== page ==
They also show us how widespread the Scythian steppe culture was and how the Chinese were able to absorb some of its technical innovation. If I have spent so much time on the Scythians, it is because this archery evidence of their presence so far east is remarkable and it shows that the great civilisations of the world were not as isolated from each other as we often think.

Some Questions. There are several questions raised by these bows and their associated equipment.

The Strad Library. No. THE BOW, Its history, manufacture… - David Miles Books

What technique was used to draw the bow? What materials were used?


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How did they perform? Various theories have been advanced about how the Scythians in the West shot their bows. My opinion is that the most likely is a variation of the Mediterranean release called the Flemish release where the index and middle fingers draw the string with the nock of the arrow between them. I think that the existence of armguards bracers in some later tombs in the area supports this view. The Western bows were so short that this grip was necessary. Some authors have suggested a Primary Release or a Secondary Release could have been used, but the primary release is not very strong and the secondary is clumsy with a very short bow.

In fact, there are several features of them that generate other problems when shooting. The centre section of the bow is 4 cm wide and would be quite a handful for most people. The archaeological evidence suggests that the people in the cemeteries were quite large [xxvi] and perhaps were not inconvenienced but the large cross-section of the bow. Unfortunately, there are no X-Rays of these bows yet and we do not know their construction.

The majority of bows seen by Stephen were in such good condition that their internal construction is undetectable.


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  • The odd triangular cross-section of the bow in its central parts may reflect the shape of the horn available [xxvii] or it might be something else entirely. There is always the possibility that the bows are meant as grave goods only, merely full sized models of weapons. In that case we are only looking at the form of the original.

    Some comments [xxviii] can be made however. The complex shape of these bows is not likely to be accidental or the result of parallel evolution of designs. The most likely construction is a horn-wood-sinew composite. The cross-section of the bow would put very high stresses on the belly of the bow. Even with the reduction of reflex that Betteridge advances in an upcoming paper, composite structure is about the only way to make this bow work effectively. Of course modern bowyers could combine diverse technologies to achieve a workable bow, but these were not available to the dwellers of Central Asian oases before the current era.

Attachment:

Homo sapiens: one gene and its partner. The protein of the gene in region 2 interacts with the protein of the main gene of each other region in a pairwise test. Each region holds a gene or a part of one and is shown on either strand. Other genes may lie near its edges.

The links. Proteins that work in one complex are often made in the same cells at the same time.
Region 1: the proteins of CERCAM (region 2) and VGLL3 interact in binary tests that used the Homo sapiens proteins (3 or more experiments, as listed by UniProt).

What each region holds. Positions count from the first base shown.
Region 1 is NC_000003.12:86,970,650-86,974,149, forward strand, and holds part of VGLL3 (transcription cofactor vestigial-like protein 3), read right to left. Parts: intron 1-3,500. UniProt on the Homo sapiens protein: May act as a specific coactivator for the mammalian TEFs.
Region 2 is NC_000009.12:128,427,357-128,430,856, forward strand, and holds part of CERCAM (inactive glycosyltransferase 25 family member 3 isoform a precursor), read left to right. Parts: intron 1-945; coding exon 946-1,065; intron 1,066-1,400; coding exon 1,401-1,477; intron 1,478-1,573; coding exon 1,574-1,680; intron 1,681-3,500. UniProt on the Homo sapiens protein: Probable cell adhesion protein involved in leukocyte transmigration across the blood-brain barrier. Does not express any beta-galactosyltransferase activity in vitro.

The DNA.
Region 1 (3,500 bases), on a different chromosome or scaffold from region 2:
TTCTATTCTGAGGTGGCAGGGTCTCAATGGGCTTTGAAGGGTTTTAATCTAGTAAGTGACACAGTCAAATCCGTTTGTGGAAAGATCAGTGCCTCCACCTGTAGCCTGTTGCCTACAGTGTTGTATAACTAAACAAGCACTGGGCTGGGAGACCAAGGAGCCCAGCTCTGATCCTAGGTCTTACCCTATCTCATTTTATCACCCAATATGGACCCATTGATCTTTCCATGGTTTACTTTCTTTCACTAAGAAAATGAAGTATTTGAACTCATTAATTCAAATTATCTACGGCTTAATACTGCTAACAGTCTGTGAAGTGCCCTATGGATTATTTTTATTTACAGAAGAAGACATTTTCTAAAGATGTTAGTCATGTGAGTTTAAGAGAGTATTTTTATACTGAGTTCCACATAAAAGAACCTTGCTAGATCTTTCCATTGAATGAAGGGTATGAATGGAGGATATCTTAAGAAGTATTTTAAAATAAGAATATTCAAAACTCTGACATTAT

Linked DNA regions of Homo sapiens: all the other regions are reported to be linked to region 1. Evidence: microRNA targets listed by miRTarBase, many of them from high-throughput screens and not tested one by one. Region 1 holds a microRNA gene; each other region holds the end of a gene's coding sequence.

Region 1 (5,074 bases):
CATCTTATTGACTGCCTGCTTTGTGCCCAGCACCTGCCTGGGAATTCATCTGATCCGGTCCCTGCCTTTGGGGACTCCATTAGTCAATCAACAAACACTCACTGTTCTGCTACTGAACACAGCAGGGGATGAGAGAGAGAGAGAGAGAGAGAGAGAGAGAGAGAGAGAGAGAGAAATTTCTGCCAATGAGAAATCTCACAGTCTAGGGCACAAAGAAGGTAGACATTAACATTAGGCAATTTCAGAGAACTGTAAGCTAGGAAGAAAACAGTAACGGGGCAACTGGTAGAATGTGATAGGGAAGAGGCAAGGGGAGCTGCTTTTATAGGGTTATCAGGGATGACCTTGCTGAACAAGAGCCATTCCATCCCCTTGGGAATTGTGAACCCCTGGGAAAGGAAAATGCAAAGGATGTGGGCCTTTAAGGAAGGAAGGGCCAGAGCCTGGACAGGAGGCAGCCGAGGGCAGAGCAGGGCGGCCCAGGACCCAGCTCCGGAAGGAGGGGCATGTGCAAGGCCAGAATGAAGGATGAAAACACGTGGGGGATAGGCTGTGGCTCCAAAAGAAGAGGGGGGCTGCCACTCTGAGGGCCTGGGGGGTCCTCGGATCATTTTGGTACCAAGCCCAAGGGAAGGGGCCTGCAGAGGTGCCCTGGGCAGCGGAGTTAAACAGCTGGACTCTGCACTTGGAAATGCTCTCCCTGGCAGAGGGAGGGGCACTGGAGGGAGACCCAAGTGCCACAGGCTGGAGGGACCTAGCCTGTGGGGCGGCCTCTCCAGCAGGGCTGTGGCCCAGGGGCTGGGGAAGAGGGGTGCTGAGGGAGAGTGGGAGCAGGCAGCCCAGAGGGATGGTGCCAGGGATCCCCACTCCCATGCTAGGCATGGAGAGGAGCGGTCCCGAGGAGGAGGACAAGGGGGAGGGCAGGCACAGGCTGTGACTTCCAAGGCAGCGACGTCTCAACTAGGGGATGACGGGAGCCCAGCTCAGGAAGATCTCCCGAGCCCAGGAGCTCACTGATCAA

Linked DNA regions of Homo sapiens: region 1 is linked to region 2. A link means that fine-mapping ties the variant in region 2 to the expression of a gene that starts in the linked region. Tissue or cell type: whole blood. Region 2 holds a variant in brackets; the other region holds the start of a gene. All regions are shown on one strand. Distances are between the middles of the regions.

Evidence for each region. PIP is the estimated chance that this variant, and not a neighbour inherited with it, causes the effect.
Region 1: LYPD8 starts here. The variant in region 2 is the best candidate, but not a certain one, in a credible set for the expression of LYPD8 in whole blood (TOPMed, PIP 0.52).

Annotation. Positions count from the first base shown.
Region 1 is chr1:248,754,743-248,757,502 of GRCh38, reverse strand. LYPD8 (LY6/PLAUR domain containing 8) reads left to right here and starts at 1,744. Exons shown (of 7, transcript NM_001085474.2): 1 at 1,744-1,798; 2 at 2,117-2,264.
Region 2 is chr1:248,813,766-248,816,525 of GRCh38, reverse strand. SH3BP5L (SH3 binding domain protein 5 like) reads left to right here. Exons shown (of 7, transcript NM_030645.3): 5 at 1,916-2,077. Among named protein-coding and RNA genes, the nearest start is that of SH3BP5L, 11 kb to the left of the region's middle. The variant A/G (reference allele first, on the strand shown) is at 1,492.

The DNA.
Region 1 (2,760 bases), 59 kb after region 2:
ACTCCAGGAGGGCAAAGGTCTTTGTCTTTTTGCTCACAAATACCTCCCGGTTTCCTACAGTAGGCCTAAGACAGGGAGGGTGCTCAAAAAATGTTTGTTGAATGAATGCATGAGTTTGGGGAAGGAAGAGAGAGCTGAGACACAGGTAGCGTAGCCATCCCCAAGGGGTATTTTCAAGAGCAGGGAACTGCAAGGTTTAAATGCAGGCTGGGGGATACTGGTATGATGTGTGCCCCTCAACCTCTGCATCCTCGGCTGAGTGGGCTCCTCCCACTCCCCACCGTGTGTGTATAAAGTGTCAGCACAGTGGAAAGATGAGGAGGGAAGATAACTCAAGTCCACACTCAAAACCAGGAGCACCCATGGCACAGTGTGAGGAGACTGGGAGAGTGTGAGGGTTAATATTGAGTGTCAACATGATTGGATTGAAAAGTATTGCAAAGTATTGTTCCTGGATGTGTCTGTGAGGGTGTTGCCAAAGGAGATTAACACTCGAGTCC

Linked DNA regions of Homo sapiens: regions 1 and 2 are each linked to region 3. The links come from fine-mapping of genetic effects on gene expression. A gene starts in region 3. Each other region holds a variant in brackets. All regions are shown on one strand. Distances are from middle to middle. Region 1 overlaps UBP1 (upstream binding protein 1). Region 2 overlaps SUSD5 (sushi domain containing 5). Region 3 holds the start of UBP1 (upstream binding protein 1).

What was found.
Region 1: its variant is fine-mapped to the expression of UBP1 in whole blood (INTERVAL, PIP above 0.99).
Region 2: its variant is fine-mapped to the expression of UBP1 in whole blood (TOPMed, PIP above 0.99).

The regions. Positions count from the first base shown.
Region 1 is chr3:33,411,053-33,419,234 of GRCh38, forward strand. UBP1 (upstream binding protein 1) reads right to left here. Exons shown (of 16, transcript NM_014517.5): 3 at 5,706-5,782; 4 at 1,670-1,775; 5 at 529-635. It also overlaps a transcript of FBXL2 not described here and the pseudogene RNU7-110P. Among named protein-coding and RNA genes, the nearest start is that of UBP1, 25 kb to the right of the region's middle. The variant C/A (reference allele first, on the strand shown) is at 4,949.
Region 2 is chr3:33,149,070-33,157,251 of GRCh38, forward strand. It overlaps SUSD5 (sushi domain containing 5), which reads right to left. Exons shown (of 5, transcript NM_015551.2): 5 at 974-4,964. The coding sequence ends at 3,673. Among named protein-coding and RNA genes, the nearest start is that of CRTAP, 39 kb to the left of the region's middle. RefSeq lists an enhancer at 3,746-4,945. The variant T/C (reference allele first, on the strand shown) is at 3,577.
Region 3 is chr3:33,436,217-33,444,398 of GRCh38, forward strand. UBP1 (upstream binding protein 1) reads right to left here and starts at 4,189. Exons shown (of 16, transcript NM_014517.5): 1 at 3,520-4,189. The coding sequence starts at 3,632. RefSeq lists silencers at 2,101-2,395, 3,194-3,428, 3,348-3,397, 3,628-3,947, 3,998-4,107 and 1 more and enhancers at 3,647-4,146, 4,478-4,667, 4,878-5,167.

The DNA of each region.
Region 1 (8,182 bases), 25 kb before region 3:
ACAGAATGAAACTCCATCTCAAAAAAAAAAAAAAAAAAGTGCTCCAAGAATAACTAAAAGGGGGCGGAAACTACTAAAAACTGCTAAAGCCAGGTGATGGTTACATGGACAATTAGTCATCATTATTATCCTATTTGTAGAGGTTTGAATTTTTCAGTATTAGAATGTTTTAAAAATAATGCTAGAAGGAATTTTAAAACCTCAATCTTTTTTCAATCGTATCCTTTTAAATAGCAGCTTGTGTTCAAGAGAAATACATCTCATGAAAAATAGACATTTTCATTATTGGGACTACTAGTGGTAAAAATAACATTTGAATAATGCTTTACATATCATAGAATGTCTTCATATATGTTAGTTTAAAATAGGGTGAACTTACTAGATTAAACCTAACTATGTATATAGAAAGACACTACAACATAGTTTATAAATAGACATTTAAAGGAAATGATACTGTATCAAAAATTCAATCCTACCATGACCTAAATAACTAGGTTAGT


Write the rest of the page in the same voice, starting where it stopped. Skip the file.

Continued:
The binding of the bow would make a major contribution to its strength. The many changes of curvature increase the risk of the laminations of the bow separating from each other. In modern Mongolia, some bows are bound from end to end with transparent thread like fishing line to prevent de-lamination. In was common in later periods to bind points of high stress with sinew in glue as with the section of the much later bow Stephen brought back from Xinjiang.

    Other resins aside from Chinese lacquer could have been used to waterproof and protect the sinew. We will not know until one of these bows is subjected to much more intense study. Historical evidence mentioned above also supports the contention that the Scythian style of bow was effective in hunting and war. Several people already have made reproductions of Scythian bows, but as more material is published on the Xinjiang bows, their next bows will be more useful for estimating the range and efficiency of these ancient bows.

    It is up to the bowyers to expand our knowledge in this area and I do not doubt that they can. I think it is likely that the bows were made locally, but the future studies of the artefacts themselves could reverse this view. Perhaps the materials were imported in part. Maybe Chinese craftsmen applied lacquer and binding to previously built bows to increase their durability.

    At the moment, there is just not enough evidence. If the local people made the bows, it is likely they represent the eastern extension of the Scythian lifestyle. However, whether this supposition is true or the people in this area simply used bows copied from their more nomadic neighbours is a question that requires further research. If I use a Turkish bow, it neither makes me a Turk nor proves that I am influenced by Turkish culture in general.

    I might think it is a good bow and I might even learn to make my own. A bronze model crossbow from the tomb of Qin Shihuangdi [xxix] has a setback centre like these Scythian style bows, but was it the result of influence or convergence? It did not have recurved ends. Later bows were made with setback handles for many centuries. However, the recurved ends of the bow were lost in the Old World of Europe, Asia and Africa until American bowyers reintroduced them in the 20 th century. The closest bow in appearance is the Korean composite bow, but that has a long history of its own.